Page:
UNHCR figures show 5564 people are in Indonesia seeking asylum, and 3983 more have already been found to be refugees but do not have a resettlement place. Even though thousands have gone home, particularly to Iran, since Operation Sovereign Borders began, the total is kept high by the stream of new arrivals. Most are from Afghanistan, Iraq, Pakistan and Somalia.

Delays: The sign on the gate at the UNHCR building in Jakarta warns the waiting time for a refugee determination is more than a year. Delays: The sign on the gate at the UNHCR building in Jakarta warns the waiting time for a refugee determination is more than a year. Photo: Michael Bachelard

People are dismayed Australia’s intake of refugees will drop again, as the Government says of its 13,750 refugee places, 4400 will be prioritised for victims of the conflict in Iraq and Syria. To these people, it suggests an even longer wait.

Khododadi has no money so, plagued by hunger, rain and mosquitoes, he tries to sleep by the side of the road. The property owners, a sympathetic Indonesian couple, feed him and his friends a rudimentary diet, but everything else – toilets and showers – cost.

It’s also dangerous. As we talk, Salim al-Zaalam, 46, another of the ravaged crew living on the step, stops to bellow at us about his troubles. He’s virtually blind, a situation caused, he says, by a beating from an Indonesian gang as he slept in the street. It’s hard to know what to believe; he also says British and US spies are pursuing him. Friends say during the 18 months he’s spent in Indonesia, Mr Zalaam’s body and mind have both deteriorated.

Hamid Ibrahimi is only 15 and terrified. He, too, is an Afghan Hazara who was living with his parents in Iran. Since he arrived penniless in Indonesia two months ago, he’s been sleeping on the roadside opposite the Church World Service office, also surviving on the charity of Indonesians.

His agent in Tehran insisted he could still go by boat to Australia if he found a smuggler in Indonesia.

“I thought if the way was open, I’ll go by boat,” he says. “If it’s closed I’ll stay. Now I understand that it will take years. What should I do? I am alone. No one looks after me. I am scared about what to do.”

Not only young men are making the journey.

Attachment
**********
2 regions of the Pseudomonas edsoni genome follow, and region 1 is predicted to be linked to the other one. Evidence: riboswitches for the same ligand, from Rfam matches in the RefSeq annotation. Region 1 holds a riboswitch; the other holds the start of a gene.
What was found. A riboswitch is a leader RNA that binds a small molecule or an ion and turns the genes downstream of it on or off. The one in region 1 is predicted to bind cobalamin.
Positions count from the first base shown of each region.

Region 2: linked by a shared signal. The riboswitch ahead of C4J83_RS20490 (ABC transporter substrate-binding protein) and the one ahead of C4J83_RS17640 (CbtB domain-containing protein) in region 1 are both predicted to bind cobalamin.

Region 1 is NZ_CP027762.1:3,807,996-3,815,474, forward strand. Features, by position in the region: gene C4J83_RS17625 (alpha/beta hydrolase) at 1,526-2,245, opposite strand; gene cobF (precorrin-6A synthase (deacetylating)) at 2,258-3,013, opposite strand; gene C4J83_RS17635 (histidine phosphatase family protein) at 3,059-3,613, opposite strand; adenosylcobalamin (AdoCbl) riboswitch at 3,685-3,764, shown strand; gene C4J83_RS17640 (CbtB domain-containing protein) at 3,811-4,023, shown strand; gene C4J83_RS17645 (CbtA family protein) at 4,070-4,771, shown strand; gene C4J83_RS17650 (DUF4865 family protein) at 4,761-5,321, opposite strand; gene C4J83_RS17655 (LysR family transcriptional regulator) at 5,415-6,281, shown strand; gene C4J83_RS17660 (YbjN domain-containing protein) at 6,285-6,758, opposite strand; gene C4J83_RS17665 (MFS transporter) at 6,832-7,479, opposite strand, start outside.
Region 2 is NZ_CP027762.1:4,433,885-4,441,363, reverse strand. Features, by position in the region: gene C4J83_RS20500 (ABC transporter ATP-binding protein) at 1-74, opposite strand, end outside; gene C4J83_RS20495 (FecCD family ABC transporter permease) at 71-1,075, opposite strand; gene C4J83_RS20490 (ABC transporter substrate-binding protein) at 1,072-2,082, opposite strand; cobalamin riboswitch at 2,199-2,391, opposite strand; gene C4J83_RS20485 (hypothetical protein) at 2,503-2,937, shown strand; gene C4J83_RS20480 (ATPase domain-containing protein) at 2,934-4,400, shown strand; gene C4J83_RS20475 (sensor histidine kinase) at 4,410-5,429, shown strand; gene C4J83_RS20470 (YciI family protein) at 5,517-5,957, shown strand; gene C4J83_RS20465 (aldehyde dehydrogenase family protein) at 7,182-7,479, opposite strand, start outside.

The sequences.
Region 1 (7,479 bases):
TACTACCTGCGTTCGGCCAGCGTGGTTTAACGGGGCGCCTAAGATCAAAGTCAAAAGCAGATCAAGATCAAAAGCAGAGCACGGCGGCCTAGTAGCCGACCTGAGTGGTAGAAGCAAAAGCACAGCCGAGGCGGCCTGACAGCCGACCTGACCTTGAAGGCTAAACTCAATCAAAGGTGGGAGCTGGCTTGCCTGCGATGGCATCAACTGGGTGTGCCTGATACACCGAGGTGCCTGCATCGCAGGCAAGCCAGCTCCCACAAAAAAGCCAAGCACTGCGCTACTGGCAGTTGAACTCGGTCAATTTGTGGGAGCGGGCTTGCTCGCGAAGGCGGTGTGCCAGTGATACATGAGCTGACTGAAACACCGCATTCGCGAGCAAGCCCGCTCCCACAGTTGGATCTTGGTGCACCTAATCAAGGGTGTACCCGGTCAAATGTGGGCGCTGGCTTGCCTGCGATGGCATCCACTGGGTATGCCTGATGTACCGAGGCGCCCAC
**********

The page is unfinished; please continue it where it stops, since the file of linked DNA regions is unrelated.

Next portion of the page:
Mohammad Qadiri and his lover Layla Ahmadi arrived two weeks ago and spent their first night in a park. They have temporarily rented a tiny room in an alley 10 minutes from the UNHCR office for $13 a night, but won’t be able to afford it for long. They have only $200 left.

The couple is unmarried and she is carrying his child, an offence that put their lives at risk in their home province of Parwan, Afghanistan.

“Her family wanted to kill me … they will throw stones at us, that is the danger,” Qadiri says.

They say they had no other option but to leave, via India and Malaysia, for Indonesia.

Ahmadi is sick, exhausted from the boat ride from Malaysia and the subsequent 24-hour drive from the landing place in Sumatra to Jakarta. She keeps clutching her belly and lying down. But they have a touching faith in the goodwill of Australians.

“Please, send our story to the Australian people and the Australian government so they can help us. If we have to stay here, five, four, three years, what should we do? I don’t have any more money.”

Mohammad Zaher Zafari and his wife Shahista Dowoodi are also running from potential honour killing. They are married, but a local political leader in Daykundi province also wanted to marry Dowoodi, 23, and so threatened to kill her husband.

Twice the politician and his cronies attacked Zafari with a knife, the first time on the night of the wedding. He lifts his shirt to show the scars. In a second attack the gang slashed him again and stole the taxi that provided his income. A bullet fired during that attack glanced off a rock and grazed the side of his head.

His people smuggler in Afghanistan simply promised a trip to Indonesia to wait in the UNHCR queue, but gave no indication of how long it would take.

“I can stay with my own money just for 15 to 20 days and then I’ll have to go to a detention centre,” Zafari says. Others have already sought out detention as their only way to survive.